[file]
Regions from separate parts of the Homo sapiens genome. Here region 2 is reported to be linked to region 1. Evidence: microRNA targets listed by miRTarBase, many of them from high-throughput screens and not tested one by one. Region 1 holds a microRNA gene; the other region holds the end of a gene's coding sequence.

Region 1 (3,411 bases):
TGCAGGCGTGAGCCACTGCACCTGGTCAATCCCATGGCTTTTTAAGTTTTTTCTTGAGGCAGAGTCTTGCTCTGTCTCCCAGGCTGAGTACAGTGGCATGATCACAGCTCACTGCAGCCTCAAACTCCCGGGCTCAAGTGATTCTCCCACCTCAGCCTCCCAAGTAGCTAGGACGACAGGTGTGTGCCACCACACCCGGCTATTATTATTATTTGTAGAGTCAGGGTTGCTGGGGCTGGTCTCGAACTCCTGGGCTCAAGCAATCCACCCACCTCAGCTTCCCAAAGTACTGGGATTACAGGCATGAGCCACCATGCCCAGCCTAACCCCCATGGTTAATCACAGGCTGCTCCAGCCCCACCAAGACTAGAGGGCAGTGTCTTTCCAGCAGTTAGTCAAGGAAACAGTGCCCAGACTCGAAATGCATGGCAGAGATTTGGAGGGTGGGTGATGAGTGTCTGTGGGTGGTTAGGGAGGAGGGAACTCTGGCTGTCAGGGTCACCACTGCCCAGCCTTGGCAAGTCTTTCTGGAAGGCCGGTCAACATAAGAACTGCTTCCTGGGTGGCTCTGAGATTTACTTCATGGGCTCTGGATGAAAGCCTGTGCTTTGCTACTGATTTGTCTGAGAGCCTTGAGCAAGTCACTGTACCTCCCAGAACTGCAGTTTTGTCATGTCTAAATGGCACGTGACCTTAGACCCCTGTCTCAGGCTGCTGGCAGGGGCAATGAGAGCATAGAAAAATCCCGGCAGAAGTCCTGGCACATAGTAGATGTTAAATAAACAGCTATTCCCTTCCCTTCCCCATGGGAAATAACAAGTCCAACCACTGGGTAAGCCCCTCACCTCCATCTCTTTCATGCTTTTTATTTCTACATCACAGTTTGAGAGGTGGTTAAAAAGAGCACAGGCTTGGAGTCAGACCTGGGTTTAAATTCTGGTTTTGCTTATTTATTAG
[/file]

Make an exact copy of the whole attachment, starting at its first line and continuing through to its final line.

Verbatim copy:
Regions from separate parts of the Homo sapiens genome. Here region 2 is reported to be linked to region 1. Evidence: microRNA targets listed by miRTarBase, many of them from high-throughput screens and not tested one by one. Region 1 holds a microRNA gene; the other region holds the end of a gene's coding sequence.

Region 1 (3,411 bases):
TGCAGGCGTGAGCCACTGCACCTGGTCAATCCCATGGCTTTTTAAGTTTTTTCTTGAGGCAGAGTCTTGCTCTGTCTCCCAGGCTGAGTACAGTGGCATGATCACAGCTCACTGCAGCCTCAAACTCCCGGGCTCAAGTGATTCTCCCACCTCAGCCTCCCAAGTAGCTAGGACGACAGGTGTGTGCCACCACACCCGGCTATTATTATTATTTGTAGAGTCAGGGTTGCTGGGGCTGGTCTCGAACTCCTGGGCTCAAGCAATCCACCCACCTCAGCTTCCCAAAGTACTGGGATTACAGGCATGAGCCACCATGCCCAGCCTAACCCCCATGGTTAATCACAGGCTGCTCCAGCCCCACCAAGACTAGAGGGCAGTGTCTTTCCAGCAGTTAGTCAAGGAAACAGTGCCCAGACTCGAAATGCATGGCAGAGATTTGGAGGGTGGGTGATGAGTGTCTGTGGGTGGTTAGGGAGGAGGGAACTCTGGCTGTCAGGGTCACCACTGCCCAGCCTTGGCAAGTCTTTCTGGAAGGCCGGTCAACATAAGAACTGCTTCCTGGGTGGCTCTGAGATTTACTTCATGGGCTCTGGATGAAAGCCTGTGCTTTGCTACTGATTTGTCTGAGAGCCTTGAGCAAGTCACTGTACCTCCCAGAACTGCAGTTTTGTCATGTCTAAATGGCACGTGACCTTAGACCCCTGTCTCAGGCTGCTGGCAGGGGCAATGAGAGCATAGAAAAATCCCGGCAGAAGTCCTGGCACATAGTAGATGTTAAATAAACAGCTATTCCCTTCCCTTCCCCATGGGAAATAACAAGTCCAACCACTGGGTAAGCCCCTCACCTCCATCTCTTTCATGCTTTTTATTTCTACATCACAGTTTGAGAGGTGGTTAAAAAGAGCACAGGCTTGGAGTCAGACCTGGGTTTAAATTCTGGTTTTGCTTATTTATTAG